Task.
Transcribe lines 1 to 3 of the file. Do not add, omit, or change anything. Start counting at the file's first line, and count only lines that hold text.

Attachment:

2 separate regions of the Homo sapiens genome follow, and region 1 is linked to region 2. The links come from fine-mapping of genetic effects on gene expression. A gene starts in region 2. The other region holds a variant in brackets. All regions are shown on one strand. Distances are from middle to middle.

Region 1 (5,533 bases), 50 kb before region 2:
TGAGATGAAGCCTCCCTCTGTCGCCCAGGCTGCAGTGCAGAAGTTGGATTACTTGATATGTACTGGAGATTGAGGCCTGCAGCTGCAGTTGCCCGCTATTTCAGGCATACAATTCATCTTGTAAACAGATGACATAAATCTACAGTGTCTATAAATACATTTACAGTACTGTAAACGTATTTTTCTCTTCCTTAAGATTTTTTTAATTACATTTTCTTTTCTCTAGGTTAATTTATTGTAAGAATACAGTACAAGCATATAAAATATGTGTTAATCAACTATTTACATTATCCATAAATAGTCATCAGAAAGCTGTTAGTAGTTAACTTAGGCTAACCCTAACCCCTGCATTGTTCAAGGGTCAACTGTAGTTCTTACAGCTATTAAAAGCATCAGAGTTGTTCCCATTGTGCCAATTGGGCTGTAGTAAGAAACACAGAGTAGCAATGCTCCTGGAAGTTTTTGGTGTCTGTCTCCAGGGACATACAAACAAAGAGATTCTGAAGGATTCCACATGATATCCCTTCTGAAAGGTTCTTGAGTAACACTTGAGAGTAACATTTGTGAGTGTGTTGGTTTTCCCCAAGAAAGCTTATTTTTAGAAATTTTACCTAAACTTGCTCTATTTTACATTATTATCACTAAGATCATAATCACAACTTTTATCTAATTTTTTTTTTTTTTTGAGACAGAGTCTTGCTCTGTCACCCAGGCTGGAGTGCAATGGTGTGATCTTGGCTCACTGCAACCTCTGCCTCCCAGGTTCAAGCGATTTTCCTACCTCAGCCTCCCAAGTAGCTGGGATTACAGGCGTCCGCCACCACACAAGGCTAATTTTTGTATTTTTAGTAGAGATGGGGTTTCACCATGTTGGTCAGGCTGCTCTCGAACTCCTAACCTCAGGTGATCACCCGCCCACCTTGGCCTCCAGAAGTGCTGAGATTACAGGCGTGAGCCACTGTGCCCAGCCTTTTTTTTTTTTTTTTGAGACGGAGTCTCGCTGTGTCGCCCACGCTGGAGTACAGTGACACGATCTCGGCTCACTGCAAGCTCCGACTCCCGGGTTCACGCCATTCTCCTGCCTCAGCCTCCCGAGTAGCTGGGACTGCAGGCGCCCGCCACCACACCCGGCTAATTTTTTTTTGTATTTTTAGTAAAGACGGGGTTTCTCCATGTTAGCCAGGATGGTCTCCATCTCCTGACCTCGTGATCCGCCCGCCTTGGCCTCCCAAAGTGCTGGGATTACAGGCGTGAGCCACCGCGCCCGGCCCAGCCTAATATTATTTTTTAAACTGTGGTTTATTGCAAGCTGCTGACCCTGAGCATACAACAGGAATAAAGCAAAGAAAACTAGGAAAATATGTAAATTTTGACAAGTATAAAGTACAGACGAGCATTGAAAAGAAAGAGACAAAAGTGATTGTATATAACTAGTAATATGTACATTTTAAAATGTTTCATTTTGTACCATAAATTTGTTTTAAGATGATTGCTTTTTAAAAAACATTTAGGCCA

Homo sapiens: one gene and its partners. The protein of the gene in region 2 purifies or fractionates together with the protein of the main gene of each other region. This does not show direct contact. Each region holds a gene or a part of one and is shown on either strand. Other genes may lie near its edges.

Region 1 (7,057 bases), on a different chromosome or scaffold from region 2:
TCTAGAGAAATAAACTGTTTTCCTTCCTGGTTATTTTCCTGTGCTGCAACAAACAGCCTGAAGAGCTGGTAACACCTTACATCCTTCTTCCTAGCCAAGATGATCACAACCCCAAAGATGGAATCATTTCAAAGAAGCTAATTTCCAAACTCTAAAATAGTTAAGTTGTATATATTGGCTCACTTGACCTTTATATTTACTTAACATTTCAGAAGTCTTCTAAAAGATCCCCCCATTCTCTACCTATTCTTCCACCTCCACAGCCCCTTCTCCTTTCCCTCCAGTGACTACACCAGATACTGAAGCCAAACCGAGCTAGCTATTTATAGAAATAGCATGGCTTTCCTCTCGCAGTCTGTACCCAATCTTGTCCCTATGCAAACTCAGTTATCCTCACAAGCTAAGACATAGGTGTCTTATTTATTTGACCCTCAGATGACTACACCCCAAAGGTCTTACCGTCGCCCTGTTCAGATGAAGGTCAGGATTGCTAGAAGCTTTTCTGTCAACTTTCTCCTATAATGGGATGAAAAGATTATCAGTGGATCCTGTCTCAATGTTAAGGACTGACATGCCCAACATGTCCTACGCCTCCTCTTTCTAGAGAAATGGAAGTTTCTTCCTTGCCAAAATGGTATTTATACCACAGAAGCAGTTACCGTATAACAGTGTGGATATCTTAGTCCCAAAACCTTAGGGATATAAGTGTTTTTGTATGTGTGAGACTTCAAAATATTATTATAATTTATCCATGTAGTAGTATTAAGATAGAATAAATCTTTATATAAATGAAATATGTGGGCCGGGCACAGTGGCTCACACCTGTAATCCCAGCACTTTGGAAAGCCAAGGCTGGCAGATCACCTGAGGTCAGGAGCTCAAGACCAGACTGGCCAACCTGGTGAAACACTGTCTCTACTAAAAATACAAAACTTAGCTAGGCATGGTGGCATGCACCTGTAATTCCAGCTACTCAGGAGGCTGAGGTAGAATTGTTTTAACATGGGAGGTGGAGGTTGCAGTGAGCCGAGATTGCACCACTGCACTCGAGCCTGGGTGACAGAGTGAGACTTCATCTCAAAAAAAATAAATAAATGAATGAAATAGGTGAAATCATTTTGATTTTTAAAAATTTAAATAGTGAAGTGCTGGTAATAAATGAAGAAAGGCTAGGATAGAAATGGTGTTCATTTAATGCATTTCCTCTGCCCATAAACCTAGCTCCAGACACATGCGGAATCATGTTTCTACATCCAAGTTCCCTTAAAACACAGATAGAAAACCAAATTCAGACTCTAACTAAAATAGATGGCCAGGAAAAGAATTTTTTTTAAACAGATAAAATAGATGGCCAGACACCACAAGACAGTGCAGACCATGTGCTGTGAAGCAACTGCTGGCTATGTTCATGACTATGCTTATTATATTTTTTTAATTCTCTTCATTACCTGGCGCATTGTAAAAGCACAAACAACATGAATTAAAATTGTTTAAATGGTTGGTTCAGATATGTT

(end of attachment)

2 separate regions of the Homo sapiens genome follow, and region 1 is linked to region 2. The links come from fine-mapping of genetic effects on gene expression. A gene starts in region 2. The other region holds a variant in brackets. All regions are shown on one strand. Distances are from middle to middle.

Region 1 (5,533 bases), 50 kb before region 2:
TGAGATGAAGCCTCCCTCTGTCGCCCAGGCTGCAGTGCAGAAGTTGGATTACTTGATATGTACTGGAGATTGAGGCCTGCAGCTGCAGTTGCCCGCTATTTCAGGCATACAATTCATCTTGTAAACAGATGACATAAATCTACAGTGTCTATAAATACATTTACAGTACTGTAAACGTATTTTTCTCTTCCTTAAGATTTTTTTAATTACATTTTCTTTTCTCTAGGTTAATTTATTGTAAGAATACAGTACAAGCATATAAAATATGTGTTAATCAACTATTTACATTATCCATAAATAGTCATCAGAAAGCTGTTAGTAGTTAACTTAGGCTAACCCTAACCCCTGCATTGTTCAAGGGTCAACTGTAGTTCTTACAGCTATTAAAAGCATCAGAGTTGTTCCCATTGTGCCAATTGGGCTGTAGTAAGAAACACAGAGTAGCAATGCTCCTGGAAGTTTTTGGTGTCTGTCTCCAGGGACATACAAACAAAGAGATTCTGAAGGATTCCACATGATATCCCTTCTGAAAGGTTCTTGAGTAACACTTGAGAGTAACATTTGTGAGTGTGTTGGTTTTCCCCAAGAAAGCTTATTTTTAGAAATTTTACCTAAACTTGCTCTATTTTACATTATTATCACTAAGATCATAATCACAACTTTTATCTAATTTTTTTTTTTTTTTGAGACAGAGTCTTGCTCTGTCACCCAGGCTGGAGTGCAATGGTGTGATCTTGGCTCACTGCAACCTCTGCCTCCCAGGTTCAAGCGATTTTCCTACCTCAGCCTCCCAAGTAGCTGGGATTACAGGCGTCCGCCACCACACAAGGCTAATTTTTGTATTTTTAGTAGAGATGGGGTTTCACCATGTTGGTCAGGCTGCTCTCGAACTCCTAACCTCAGGTGATCACCCGCCCACCTTGGCCTCCAGAAGTGCTGAGATTACAGGCGTGAGCCACTGTGCCCAGCCTTTTTTTTTTTTTTTTGAGACGGAGTCTCGCTGTGTCGCCCACGCTGGAGTACAGTGACACGATCTCGGCTCACTGCAAGCTCCGACTCCCGGGTTCACGCCATTCTCCTGCCTCAGCCTCCCGAGTAGCTGGGACTGCAGGCGCCCGCCACCACACCCGGCTAATTTTTTTTTGTATTTTTAGTAAAGACGGGGTTTCTCCATGTTAGCCAGGATGGTCTCCATCTCCTGACCTCGTGATCCGCCCGCCTTGGCCTCCCAAAGTGCTGGGATTACAGGCGTGAGCCACCGCGCCCGGCCCAGCCTAATATTATTTTTTAAACTGTGGTTTATTGCAAGCTGCTGACCCTGAGCATACAACAGGAATAAAGCAAAGAAAACTAGGAAAATATGTAAATTTTGACAAGTATAAAGTACAGACGAGCATTGAAAAGAAAGAGACAAAAGTGATTGTATATAACTAGTAATATGTACATTTTAAAATGTTTCATTTTGTACCATAAATTTGTTTTAAGATGATTGCTTTTTAAAAAACATTTAGGCCA